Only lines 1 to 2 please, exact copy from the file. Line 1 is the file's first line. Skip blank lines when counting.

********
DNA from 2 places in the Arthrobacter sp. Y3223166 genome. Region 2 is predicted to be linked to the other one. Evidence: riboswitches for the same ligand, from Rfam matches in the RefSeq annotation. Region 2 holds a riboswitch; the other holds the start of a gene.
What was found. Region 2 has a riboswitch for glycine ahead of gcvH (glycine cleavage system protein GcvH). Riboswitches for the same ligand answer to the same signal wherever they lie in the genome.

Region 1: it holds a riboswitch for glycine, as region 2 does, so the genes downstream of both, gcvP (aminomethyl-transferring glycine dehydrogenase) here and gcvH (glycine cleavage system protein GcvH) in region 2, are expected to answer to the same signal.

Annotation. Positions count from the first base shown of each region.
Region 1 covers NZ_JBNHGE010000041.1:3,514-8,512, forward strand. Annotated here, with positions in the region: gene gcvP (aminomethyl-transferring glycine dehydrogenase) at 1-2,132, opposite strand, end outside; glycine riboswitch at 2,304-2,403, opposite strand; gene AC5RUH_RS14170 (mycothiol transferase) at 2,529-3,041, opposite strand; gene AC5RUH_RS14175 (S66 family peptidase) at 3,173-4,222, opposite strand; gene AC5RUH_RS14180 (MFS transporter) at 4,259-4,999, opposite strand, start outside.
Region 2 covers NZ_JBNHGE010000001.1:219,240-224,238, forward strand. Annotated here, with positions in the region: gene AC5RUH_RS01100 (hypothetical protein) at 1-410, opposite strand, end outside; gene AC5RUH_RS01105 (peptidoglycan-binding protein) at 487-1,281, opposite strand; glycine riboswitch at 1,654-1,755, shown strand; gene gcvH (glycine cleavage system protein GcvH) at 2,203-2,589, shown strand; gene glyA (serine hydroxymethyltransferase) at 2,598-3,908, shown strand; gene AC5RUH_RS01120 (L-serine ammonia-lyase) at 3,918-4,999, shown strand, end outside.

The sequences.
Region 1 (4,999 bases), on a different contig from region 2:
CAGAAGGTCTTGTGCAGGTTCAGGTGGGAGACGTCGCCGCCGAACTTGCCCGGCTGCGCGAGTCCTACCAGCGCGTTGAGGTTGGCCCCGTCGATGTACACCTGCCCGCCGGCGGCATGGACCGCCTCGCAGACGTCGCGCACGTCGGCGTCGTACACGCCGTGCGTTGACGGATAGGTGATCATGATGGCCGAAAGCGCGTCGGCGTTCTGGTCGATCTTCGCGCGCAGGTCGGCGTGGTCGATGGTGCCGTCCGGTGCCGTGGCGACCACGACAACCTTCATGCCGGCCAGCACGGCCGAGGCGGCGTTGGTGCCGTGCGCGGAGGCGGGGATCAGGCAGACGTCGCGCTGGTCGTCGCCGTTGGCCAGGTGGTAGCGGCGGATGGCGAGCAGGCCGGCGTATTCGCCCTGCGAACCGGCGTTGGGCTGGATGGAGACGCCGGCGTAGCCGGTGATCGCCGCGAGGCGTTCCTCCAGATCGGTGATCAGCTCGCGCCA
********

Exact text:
DNA from 2 places in the Arthrobacter sp. Y3223166 genome. Region 2 is predicted to be linked to the other one. Evidence: riboswitches for the same ligand, from Rfam matches in the RefSeq annotation. Region 2 holds a riboswitch; the other holds the start of a gene.
What was found. Region 2 has a riboswitch for glycine ahead of gcvH (glycine cleavage system protein GcvH). Riboswitches for the same ligand answer to the same signal wherever they lie in the genome.